Critical Antiquities Network Inaugural Public Lecture – The Body Politics of Refusal: the Bacchae and the Antigone, with Cavarero – Faculty of Arts and Social Sciences Critical Antiquities Network Inaugural Public Lecture – The Body Politics of Refusal: the Bacchae and the Antigone, with Cavarero – Faculty of Arts and Social Sciences

Critical Antiquities Network Inaugural Public Lecture – The Body Politics of Refusal: the Bacchae and the Antigone, with Cavarero

Critical Antiquities Network Inaugural Public Lecture

 

The Body Politics of Refusal:
the Bacchae and the Antigone, with Cavarero

Featured Speakers: Bonnie Honig, with a response by Ben Brown

“Where’s your spine?” we often say to those who seem to lack moral ‘backbone.’ How do such vertical metaphors limit and drive our imagination of refusal? Drawing on Adriana Cavarero’s work, Inclination, this lecture develops a postural analysis of refusal in the Antigone, the Bacchae, Thoreau’s “Walking”, and Leonardo da Vinci’s painting of the Madonna. Cavarero promotes inclination (the leaning in posture of maternal care) as the preferred posture for her ethics and politics. This lecture pluralizes the feminist subject position of inclination to include sorority, as well, and argues that the refusals we find in maternal and sororal care express not only love but rage and promise not only the holding of community but also the dismemberment of revolution/new beginning
Speaker

Bonnie Honig is Nancy Duke Lewis Professor of Modern Culture and Media (MCM) and Political Science at Brown University, and (by courtesy) Religious Studies (RS) and Theater and Performance Studies (TAPS). She is author of Political Theory and the Displacement of Politics (Cornell, 1993, Scripps Prize for best first book), Democracy and the Foreigner (Princeton, 2001), Emergency Politics: Paradox, Law, Democracy (Princeton, 2009, David Easton Prize), Antigone, Interrupted. (Cambridge University Press, 2013) and Public Things: Democracy in Disrepair (Fordham, 2017). She has edited or co-edited several collections, including Feminist Interpretations of Hannah Arendt (Penn State, 1995) and Politics, Theory, and Film: Critical Encounters with Lars von Trier (Oxford, 2016).  Her articles have appeared in Arethusa (Okin-Young Prize for best article in feminist theory), New Literary HistoryPolitical Theory, theory&event, Social Textdifferences, the American Political Science Review, and more.  She is currently writing a book based on her 2017 Flexner Lectures, titled: “Give me glory” – Feminism and the Politics of Refusal (Harvard University Press). Her most recent publication is “12 Angry Men: Care for the Agon and the Varieties of Masculine Experience,” Theory&Event 2019.  In 2017-18 she served as the Inaugural Cranor Phi Beta Kappa Scholar, and she is currently an affiliate of the Digital Democracy Group at Simon Fraser University.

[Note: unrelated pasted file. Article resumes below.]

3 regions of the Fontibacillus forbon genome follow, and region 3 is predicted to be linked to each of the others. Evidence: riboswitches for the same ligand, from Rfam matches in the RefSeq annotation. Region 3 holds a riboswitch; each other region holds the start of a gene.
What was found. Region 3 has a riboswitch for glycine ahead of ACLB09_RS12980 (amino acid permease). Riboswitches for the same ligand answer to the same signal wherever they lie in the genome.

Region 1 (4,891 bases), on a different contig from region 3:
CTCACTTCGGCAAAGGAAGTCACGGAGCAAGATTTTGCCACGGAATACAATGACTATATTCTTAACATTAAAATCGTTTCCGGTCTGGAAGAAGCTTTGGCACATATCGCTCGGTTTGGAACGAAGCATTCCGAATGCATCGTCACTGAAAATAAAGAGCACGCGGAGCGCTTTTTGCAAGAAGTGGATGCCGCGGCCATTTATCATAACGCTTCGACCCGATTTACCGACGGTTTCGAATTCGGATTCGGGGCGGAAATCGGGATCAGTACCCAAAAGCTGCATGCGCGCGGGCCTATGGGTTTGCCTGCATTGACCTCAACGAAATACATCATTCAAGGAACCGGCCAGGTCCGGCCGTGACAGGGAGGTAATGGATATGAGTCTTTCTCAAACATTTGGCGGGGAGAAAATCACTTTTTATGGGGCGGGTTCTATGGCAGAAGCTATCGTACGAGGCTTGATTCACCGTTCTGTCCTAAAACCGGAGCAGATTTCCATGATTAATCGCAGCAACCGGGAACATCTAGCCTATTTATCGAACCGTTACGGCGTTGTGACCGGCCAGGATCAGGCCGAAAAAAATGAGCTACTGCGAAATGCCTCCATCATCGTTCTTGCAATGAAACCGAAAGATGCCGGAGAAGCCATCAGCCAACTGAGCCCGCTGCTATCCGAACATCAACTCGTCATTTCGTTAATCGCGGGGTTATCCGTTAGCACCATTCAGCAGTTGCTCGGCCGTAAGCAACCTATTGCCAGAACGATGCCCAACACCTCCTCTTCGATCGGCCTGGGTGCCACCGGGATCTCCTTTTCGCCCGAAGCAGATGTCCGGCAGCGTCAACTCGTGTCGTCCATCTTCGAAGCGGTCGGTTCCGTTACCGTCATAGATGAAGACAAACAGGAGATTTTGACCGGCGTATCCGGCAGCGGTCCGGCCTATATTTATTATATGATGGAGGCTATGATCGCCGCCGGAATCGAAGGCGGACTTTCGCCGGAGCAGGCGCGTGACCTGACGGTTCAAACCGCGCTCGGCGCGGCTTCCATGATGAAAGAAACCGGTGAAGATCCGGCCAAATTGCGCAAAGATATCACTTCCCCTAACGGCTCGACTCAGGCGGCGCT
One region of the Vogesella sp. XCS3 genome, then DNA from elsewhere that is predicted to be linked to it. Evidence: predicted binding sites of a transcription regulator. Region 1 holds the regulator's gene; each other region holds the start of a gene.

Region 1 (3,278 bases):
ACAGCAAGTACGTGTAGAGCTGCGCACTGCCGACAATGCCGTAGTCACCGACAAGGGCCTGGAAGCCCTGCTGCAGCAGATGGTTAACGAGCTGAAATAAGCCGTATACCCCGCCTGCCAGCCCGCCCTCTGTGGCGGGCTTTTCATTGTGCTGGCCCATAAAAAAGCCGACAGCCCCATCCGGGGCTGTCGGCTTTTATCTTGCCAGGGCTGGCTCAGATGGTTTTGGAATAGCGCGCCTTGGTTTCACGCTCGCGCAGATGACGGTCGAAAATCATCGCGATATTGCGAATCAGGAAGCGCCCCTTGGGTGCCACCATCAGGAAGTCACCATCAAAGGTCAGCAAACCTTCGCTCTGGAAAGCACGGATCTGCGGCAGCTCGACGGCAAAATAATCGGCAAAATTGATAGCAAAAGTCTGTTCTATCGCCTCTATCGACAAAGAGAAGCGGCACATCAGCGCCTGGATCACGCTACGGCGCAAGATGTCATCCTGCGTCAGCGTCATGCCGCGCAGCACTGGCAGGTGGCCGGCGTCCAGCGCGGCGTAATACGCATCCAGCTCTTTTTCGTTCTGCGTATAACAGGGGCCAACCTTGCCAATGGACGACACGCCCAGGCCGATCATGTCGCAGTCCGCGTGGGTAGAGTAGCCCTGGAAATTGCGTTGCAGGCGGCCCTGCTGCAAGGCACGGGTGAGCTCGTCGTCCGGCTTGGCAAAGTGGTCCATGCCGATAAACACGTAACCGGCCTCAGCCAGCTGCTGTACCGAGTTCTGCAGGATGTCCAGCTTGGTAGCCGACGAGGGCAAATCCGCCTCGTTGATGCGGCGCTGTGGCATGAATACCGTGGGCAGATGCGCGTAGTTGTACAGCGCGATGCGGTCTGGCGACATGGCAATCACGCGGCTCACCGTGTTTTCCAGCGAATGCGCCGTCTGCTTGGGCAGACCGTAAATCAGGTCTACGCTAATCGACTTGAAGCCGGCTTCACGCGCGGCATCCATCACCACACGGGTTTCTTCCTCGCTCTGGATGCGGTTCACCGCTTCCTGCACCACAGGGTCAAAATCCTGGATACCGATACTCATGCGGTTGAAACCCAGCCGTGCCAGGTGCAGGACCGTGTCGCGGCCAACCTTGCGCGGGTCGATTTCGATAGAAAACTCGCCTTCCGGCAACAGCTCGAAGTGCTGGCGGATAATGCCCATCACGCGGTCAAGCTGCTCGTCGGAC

Respondent

Ben Brown is Lecturer in Classics and Ancient History at the University of Sydney. Working at the intersection of contemporary theory, ancient history and classical studies, he is founding co-director of the Critical Antiquities Network at the University of Sydney and author of The Mirror of Epic. The Iliad and History, (APP 2016). He is currently working on a book titled Figures on Autonomy in Ancient Greece, examining the parallel emergence of law, selfhood, the historical past and ‘value’ from Homer to Thucydides.

Tuesday, February 18, 2:30pm
Seminar room 203,
RD Watt Building,
Science Rd,
The University of Sydney
Click here for map

The Critical Antiquities Network at the University of Sydney, co-directed by Ben Brown and Tristan Bradshaw, connects scholars working at the intersection of ancient traditions and contemporary critical theory. Beginning in March, 2020, the Network will also be launching a monthly workshop to run during the academic year.

For more information please contact:
E | benjamin.brown@sydney.edu.au
E | tristan.bradshaw@sydney.edu.au
Hosted by the Critical Antiquities Network and the Department of Classics and Ancient History, University of Sydney.

Date

Feb 18 2020

Time

2:30 pm

Cost

This event is free
R.D. Watt building

Location

R.D. Watt building

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